Individual Placement and Support (IPS) is a psychosocial intervention with a considerable body of evidence for its effectiveness in helping people with Severe Mental Illness (SMI) to obtain and maintain competitive job. However, little is known about IPS model in Italy, a country with a different socioeconomic climate than the USA and the UK. Aim of this study was to investigate the effect of IPS in Italian patients with SMI, assessing the main competitive employment outcomes and drop-out rates during a 3-year follow-up period.
Participants (n = 46) were recruited from the 7 adult Community Mental Health Centers (CMHCs) of the Reggio Emilia Department of Mental Health. Together with drop-out rates, we examined job acquisition (employment in the labor market for at least 1 day during the follow-up), job duration (total number of days worked), job tenure (weeks worked on the longest-held competitive job), and total hours per week worked.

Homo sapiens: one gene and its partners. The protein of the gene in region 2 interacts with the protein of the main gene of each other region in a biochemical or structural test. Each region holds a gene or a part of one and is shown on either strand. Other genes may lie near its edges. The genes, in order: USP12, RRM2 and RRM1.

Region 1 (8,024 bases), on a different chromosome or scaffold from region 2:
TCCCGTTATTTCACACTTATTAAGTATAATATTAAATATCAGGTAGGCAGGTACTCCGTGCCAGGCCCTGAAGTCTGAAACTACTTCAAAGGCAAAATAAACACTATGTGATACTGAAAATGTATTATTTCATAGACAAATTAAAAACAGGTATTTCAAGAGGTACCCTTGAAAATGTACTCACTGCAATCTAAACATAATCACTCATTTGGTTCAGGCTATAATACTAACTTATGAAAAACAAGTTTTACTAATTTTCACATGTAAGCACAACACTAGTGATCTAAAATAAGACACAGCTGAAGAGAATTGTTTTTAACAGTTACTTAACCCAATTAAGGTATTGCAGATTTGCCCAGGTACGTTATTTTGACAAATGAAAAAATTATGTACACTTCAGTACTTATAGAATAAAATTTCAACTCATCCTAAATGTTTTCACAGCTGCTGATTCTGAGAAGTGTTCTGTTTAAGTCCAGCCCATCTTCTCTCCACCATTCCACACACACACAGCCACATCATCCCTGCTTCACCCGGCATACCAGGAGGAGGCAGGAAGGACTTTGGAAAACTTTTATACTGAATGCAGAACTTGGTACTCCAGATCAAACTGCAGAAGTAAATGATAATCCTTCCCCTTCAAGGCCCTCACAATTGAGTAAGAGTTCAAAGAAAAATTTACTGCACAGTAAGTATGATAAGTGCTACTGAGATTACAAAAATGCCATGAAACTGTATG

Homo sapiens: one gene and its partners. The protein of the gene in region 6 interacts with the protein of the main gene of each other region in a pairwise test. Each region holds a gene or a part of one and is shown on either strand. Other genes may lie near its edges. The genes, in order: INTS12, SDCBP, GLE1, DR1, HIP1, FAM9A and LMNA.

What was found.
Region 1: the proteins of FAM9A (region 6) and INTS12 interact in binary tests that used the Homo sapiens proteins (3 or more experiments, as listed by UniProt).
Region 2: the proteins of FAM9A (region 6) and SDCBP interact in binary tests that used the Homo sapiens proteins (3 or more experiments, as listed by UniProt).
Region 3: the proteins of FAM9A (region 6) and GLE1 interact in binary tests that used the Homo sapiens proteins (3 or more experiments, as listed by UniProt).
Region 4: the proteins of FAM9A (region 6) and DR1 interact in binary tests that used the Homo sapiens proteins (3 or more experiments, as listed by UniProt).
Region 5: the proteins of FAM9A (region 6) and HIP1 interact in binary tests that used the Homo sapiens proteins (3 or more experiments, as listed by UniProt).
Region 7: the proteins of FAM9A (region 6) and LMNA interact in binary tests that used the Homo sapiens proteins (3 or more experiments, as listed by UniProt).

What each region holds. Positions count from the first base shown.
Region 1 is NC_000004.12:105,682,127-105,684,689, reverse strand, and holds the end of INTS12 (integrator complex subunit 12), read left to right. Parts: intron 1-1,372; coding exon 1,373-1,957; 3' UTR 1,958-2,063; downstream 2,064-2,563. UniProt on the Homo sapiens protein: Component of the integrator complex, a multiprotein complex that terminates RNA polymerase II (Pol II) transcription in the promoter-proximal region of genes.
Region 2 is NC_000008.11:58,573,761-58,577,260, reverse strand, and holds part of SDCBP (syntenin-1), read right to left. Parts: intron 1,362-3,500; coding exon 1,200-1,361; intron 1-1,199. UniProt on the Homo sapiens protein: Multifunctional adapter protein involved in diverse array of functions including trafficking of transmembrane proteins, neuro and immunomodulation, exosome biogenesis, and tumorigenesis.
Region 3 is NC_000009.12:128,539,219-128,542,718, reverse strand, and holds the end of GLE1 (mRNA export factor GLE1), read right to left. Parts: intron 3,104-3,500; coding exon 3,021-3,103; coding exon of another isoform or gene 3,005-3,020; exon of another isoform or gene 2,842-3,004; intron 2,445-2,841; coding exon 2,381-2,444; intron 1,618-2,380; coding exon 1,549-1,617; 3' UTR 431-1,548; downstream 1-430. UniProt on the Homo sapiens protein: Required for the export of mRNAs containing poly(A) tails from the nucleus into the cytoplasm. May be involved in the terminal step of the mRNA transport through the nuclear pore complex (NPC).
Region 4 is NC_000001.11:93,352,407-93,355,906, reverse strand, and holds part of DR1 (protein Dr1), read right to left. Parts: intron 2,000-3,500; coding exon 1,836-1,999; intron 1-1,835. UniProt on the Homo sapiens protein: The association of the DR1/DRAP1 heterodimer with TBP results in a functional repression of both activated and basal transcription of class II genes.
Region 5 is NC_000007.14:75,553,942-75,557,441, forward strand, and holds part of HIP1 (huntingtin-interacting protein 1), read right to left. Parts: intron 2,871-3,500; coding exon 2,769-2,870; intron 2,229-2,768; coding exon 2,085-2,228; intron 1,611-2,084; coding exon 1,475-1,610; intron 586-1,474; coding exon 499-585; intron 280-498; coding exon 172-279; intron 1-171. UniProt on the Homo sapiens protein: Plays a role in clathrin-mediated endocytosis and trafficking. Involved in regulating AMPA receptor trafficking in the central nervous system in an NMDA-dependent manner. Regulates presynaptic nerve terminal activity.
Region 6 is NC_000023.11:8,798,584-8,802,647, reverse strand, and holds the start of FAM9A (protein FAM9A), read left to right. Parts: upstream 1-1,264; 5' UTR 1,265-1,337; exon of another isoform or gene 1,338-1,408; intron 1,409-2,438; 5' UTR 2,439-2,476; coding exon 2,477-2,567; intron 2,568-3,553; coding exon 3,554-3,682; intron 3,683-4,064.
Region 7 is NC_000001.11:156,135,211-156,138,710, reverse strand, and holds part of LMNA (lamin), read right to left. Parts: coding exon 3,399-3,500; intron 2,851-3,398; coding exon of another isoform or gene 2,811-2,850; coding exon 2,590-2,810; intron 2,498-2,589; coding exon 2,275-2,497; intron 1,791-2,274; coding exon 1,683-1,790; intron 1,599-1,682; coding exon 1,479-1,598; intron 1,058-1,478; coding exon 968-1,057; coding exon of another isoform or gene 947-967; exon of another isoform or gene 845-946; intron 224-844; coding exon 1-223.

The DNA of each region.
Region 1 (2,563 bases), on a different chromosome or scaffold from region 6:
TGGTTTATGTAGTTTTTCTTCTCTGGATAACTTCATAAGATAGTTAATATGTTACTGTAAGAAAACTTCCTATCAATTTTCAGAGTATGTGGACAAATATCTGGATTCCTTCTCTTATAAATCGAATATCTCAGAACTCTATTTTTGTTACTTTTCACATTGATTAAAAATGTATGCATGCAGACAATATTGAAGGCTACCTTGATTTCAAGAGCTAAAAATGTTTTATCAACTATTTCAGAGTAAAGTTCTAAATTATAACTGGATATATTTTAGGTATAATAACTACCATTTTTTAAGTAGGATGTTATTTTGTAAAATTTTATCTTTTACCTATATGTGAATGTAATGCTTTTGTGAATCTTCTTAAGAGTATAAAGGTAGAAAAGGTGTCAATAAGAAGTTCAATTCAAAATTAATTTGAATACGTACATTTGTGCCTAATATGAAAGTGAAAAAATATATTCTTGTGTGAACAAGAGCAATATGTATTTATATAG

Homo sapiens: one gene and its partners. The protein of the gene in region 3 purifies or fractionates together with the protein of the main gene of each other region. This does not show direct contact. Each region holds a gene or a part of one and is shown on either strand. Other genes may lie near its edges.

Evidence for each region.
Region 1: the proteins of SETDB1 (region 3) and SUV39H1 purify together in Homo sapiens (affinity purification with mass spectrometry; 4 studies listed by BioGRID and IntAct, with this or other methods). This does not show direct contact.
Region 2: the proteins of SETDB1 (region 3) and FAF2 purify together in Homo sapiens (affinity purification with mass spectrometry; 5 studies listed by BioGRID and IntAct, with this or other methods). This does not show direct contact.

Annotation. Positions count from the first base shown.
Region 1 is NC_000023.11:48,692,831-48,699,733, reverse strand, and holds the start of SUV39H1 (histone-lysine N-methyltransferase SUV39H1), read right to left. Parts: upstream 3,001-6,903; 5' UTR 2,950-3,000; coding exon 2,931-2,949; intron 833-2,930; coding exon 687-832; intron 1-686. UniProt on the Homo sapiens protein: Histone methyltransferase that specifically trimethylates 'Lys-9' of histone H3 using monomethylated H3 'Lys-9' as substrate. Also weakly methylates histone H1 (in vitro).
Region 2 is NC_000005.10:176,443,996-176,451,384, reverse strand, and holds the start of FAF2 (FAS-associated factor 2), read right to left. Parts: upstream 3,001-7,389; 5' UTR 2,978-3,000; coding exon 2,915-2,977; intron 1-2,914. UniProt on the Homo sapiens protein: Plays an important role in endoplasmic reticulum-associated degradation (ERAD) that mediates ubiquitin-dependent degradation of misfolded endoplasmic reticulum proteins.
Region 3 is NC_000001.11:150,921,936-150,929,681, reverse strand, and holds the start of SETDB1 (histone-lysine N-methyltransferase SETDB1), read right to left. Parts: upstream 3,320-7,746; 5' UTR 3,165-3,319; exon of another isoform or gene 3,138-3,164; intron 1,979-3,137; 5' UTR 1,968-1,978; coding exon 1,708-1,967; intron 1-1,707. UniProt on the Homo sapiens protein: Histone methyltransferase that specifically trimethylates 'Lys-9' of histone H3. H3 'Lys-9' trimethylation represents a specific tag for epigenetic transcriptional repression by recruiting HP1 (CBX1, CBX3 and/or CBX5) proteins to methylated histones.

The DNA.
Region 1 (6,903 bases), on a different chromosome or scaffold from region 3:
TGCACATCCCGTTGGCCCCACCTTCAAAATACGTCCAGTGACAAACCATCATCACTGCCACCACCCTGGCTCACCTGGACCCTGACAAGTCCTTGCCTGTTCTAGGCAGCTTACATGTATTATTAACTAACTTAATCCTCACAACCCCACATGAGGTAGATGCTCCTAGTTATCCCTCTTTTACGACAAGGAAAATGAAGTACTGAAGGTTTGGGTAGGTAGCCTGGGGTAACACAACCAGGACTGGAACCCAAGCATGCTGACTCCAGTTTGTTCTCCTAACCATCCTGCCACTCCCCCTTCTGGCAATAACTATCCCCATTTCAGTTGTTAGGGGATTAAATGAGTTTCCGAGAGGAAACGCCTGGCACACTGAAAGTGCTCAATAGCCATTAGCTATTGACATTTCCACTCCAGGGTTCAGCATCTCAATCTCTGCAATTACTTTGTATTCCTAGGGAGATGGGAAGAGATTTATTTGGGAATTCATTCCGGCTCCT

A crude competitive employment rate of 50% and a crude drop-out rate of 34.8 over the 3-year follow-up period were found. Using a Kaplan-Meyer survival analysis, the cumulative employment rate reached a 73% percentage at 36 months.
This study shows the feasibility and the utility of an implementation strategy for applying the IPS approach in the public mental health care system in Italy.